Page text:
There are many great places to have lunch on Paseo de Montejo but, this is a vegan recommendation.
They have a number of vegetable rice and noodle dishes.
(some are even gluten free)
The staff is very helpful and the location is clean.
Location: Paseo de Montejo #470 between 37 and 39
Hours: Noon-10pm daily
Colectivo Muul Meyaj
Local artesanal handicrafts and foods made by community members surrounding Mérida. I buy many organic food products here and I like shopping for small gifts when I travel home because I know they are all handmade nearby.
Calle 45 #499 between 58 y 60 in front of the Parque Santa Ana Church
Hours: 9 am-1pm and 4-7 pm Monday-Friday and
9am-2pm Saturday and Sunday
Parque Santa Ana:
All around the park square there are different shops selling anything from trinkets to regular t-shirts all the way up to fine linen hand stitched garments.
Location: In the market and all the streets that face the park.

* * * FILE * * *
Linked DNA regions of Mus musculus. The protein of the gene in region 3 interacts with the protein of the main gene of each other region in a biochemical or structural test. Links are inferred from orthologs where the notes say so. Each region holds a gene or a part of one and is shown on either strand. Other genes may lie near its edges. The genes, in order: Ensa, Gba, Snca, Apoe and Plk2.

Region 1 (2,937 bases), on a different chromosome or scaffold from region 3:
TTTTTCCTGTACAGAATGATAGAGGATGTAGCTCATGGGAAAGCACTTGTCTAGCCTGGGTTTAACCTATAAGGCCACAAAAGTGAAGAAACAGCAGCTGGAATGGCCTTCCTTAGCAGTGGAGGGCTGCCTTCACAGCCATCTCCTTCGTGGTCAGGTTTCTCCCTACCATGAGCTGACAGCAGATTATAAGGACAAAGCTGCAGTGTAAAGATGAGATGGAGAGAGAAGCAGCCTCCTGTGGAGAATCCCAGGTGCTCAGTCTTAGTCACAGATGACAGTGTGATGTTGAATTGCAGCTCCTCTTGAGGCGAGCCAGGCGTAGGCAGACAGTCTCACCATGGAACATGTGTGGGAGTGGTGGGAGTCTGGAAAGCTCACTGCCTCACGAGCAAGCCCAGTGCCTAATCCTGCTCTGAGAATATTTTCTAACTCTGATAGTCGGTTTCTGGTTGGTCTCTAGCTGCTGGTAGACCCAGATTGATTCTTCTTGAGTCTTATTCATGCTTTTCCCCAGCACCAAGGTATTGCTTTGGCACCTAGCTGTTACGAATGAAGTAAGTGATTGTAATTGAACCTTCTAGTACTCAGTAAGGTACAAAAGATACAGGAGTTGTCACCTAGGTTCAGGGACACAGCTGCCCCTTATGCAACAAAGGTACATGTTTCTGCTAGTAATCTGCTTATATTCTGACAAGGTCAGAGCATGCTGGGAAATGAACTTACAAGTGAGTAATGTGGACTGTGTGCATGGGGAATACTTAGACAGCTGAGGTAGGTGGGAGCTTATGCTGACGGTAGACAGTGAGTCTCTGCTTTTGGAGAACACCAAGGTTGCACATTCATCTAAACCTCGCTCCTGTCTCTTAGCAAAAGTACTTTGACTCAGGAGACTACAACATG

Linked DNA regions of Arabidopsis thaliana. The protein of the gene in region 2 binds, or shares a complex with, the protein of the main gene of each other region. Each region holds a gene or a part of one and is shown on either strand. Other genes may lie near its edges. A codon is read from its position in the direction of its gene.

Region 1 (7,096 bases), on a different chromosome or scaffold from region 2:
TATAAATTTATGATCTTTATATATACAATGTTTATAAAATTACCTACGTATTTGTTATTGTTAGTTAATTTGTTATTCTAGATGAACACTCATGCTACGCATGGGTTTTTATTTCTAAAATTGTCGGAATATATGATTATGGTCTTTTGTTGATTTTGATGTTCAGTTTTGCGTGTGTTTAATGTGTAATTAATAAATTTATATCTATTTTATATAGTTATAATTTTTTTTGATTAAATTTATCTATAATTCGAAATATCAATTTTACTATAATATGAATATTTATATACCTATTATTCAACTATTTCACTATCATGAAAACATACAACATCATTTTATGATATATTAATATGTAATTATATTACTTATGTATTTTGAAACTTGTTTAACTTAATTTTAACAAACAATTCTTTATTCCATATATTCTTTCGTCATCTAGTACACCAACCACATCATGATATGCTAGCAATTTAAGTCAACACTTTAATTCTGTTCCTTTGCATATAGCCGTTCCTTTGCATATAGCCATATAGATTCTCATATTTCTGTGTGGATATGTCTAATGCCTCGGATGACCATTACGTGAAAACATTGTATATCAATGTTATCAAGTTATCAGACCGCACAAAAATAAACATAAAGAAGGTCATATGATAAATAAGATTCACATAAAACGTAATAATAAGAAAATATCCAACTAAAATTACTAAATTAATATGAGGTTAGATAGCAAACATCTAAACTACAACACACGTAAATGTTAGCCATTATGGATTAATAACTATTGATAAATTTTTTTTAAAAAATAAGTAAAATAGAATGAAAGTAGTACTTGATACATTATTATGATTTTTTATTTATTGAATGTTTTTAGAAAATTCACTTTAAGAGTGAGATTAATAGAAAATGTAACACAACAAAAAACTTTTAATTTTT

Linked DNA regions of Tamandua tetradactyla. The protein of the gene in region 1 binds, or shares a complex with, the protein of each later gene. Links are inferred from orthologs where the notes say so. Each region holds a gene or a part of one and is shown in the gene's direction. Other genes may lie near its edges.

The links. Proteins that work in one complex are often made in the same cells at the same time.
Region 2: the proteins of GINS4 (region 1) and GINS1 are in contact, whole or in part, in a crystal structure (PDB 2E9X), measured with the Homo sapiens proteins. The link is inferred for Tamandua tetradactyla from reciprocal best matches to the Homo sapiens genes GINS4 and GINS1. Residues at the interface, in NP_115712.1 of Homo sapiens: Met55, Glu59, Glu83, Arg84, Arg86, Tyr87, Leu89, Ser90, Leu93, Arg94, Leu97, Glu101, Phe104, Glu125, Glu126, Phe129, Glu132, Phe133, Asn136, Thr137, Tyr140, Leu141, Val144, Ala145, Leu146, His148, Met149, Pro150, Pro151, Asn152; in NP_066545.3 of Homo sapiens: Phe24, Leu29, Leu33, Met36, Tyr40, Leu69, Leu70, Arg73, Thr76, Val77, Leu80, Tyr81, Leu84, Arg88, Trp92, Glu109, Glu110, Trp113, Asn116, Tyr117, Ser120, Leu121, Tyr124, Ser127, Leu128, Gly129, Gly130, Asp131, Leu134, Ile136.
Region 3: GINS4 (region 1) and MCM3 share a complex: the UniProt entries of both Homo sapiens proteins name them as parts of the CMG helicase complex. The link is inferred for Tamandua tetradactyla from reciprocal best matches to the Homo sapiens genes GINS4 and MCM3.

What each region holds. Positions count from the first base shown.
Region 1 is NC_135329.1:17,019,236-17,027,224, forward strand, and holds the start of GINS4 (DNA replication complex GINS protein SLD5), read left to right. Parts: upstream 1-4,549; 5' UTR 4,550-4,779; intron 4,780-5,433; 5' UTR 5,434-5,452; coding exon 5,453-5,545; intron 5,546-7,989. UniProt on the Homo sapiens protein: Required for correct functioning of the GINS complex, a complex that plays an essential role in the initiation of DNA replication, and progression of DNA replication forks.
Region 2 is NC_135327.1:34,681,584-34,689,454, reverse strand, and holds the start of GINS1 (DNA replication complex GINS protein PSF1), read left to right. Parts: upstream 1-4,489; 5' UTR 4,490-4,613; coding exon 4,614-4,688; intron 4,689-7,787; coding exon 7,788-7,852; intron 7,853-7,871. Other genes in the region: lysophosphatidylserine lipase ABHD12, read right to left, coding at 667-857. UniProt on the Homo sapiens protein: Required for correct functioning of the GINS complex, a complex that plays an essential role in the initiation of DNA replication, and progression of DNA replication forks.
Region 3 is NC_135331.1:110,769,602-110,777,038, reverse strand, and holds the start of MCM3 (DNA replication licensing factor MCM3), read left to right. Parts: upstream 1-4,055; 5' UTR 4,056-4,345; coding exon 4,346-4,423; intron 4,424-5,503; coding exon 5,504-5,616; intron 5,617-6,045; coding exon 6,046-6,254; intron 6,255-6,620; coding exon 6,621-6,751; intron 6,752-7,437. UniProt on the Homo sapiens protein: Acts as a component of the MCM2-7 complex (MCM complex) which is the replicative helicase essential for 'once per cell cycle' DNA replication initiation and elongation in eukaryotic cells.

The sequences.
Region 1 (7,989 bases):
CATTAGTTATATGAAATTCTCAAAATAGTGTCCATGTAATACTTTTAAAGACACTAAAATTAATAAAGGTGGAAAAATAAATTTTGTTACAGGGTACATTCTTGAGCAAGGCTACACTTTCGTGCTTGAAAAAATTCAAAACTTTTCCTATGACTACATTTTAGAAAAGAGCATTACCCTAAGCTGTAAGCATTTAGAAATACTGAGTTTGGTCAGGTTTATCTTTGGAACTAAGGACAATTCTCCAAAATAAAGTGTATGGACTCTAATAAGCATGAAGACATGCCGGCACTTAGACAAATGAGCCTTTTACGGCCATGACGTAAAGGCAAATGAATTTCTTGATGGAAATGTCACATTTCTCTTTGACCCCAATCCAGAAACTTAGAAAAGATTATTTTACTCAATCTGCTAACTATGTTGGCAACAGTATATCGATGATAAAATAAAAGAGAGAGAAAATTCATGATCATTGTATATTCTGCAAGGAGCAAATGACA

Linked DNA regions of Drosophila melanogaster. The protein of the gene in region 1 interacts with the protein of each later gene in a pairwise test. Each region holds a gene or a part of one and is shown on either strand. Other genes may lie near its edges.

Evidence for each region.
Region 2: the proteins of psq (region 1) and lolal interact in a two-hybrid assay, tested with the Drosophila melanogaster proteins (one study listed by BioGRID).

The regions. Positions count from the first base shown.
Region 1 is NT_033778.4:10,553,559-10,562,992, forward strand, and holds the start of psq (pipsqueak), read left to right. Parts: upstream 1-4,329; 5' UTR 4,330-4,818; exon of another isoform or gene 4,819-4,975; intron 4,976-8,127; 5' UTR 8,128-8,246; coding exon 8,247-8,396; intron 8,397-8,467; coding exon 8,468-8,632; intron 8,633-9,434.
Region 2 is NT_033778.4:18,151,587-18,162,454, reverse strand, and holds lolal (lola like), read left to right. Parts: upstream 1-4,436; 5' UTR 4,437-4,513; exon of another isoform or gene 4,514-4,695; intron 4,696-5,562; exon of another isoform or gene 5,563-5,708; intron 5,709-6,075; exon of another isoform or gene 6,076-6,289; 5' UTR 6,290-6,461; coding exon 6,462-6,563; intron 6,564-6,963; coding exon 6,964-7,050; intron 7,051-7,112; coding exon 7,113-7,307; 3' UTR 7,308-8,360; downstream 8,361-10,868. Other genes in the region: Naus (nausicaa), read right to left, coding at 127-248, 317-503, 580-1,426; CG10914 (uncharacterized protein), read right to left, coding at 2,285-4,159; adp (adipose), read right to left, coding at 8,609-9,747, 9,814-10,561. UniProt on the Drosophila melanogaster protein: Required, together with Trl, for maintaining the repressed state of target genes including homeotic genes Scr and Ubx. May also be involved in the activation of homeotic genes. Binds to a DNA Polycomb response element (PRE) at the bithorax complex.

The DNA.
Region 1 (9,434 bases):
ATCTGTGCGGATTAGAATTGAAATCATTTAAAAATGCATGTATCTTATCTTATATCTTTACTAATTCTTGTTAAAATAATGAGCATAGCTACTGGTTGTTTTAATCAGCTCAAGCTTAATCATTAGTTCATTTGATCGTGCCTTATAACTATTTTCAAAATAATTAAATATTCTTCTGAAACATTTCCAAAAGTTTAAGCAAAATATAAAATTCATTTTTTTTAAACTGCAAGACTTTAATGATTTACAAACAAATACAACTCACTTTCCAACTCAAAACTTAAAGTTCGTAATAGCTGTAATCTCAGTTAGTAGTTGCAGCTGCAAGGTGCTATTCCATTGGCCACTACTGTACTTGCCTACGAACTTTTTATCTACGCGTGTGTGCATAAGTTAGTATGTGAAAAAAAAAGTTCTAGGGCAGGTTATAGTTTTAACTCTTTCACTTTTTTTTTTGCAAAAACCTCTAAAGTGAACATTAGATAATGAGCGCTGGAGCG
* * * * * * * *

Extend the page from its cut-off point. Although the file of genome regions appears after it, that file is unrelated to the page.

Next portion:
Another chance to see the inside architecture of one old house.
This upscale boutique offers food, clothing and amazing architecture.
Location: Paseo de Montejo #498 on the corner of 45
Hours: 10 am -10 pm daily
Vegan Ice cream: Casa Pipi Cucu
After an afternoon spent shopping, walking or resting everyone deserves a good ice cream. I’m also a big fan of dessert first making this a great pre dinner stop. This place looks like is was designed for instagram but my main draw is the vegan ice cream.
Location: Calle 47 #464D between 54 and 52
Hours: 4-11 pm daily (open until 1 am Friday and Saturday)
Dinner: Nación Brava
What better way to get to know a city, than drinking a local craft beer?
They Yucatan is up and coming in the beer scene and this brewery and restaurant are a wonderful showcase of what the Yucatan is doing. I love nearly every brew I’ve tried there plus they have vegan options. I always have the burger.
Location: Calle 50 #435 on the corner of 49 (one block from Santa Ana park)
Hours: 5pm-Midnight (closed Mondays)
(this place was previously called Linda Mérida Ceveceria and both names come up in google maps)
*none of the above establishments paid for mentions*
Stay tuned for more articles about Mérida:
a tour of the centro market
and what to do in the North of the city
are all coming soon.